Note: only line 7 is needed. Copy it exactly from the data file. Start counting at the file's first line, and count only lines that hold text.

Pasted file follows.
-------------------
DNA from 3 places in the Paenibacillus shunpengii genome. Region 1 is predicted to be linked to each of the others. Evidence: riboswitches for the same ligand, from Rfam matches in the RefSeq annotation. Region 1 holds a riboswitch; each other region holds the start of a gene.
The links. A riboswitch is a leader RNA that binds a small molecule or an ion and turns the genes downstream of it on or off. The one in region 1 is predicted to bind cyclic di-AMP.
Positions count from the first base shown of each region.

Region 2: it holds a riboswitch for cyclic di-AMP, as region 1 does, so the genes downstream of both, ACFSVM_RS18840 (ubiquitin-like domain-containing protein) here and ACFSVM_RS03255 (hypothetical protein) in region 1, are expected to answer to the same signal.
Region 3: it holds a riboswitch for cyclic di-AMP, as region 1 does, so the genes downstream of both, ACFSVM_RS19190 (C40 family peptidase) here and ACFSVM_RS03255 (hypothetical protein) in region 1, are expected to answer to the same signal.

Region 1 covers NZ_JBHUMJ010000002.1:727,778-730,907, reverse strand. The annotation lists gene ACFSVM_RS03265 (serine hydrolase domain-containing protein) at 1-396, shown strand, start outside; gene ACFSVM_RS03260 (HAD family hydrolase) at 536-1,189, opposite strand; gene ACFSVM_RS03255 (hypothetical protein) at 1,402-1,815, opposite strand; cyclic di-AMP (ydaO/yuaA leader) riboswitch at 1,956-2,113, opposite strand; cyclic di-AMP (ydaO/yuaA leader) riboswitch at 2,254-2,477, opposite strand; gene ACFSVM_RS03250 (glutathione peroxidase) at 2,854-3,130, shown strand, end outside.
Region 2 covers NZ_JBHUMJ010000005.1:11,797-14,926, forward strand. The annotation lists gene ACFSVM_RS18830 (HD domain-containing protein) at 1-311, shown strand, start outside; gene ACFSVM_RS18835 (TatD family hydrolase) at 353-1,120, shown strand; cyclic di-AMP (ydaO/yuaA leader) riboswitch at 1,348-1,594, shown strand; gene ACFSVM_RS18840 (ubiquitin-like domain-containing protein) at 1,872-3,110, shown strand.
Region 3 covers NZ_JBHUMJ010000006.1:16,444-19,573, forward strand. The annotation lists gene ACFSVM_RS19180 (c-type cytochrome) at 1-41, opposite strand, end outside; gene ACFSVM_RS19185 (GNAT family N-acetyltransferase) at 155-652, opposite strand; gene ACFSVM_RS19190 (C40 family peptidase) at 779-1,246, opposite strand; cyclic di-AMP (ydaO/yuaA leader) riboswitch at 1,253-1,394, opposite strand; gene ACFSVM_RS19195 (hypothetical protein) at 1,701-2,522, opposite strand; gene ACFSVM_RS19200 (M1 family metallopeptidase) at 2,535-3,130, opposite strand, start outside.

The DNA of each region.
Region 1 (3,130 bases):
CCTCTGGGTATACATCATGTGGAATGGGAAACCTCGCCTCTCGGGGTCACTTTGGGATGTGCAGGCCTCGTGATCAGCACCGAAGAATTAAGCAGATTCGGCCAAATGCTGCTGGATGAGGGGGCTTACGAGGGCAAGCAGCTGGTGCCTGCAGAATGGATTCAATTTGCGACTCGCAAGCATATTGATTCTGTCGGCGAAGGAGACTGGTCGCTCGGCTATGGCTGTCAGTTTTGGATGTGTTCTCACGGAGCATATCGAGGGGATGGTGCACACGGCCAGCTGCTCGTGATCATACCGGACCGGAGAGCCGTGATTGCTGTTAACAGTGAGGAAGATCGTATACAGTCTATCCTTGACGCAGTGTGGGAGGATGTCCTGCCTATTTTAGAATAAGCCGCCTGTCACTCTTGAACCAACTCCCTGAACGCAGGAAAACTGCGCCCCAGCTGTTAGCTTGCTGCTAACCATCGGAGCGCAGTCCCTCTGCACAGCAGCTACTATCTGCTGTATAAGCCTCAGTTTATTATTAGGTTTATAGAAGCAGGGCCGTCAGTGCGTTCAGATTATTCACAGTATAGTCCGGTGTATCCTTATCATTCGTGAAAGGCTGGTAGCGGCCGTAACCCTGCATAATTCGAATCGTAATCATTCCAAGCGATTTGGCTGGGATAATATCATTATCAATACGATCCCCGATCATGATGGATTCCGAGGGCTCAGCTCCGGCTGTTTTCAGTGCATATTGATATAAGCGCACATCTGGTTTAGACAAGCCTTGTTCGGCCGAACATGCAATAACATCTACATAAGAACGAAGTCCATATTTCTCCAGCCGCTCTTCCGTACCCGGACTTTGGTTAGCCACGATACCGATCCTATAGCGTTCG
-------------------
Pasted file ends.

Region 2 covers NZ_JBHUMJ010000005.1:11,797-14,926, forward strand. The annotation lists gene ACFSVM_RS18830 (HD domain-containing protein) at 1-311, shown strand, start outside; gene ACFSVM_RS18835 (TatD family hydrolase) at 353-1,120, shown strand; cyclic di-AMP (ydaO/yuaA leader) riboswitch at 1,348-1,594, shown strand; gene ACFSVM_RS18840 (ubiquitin-like domain-containing protein) at 1,872-3,110, shown strand.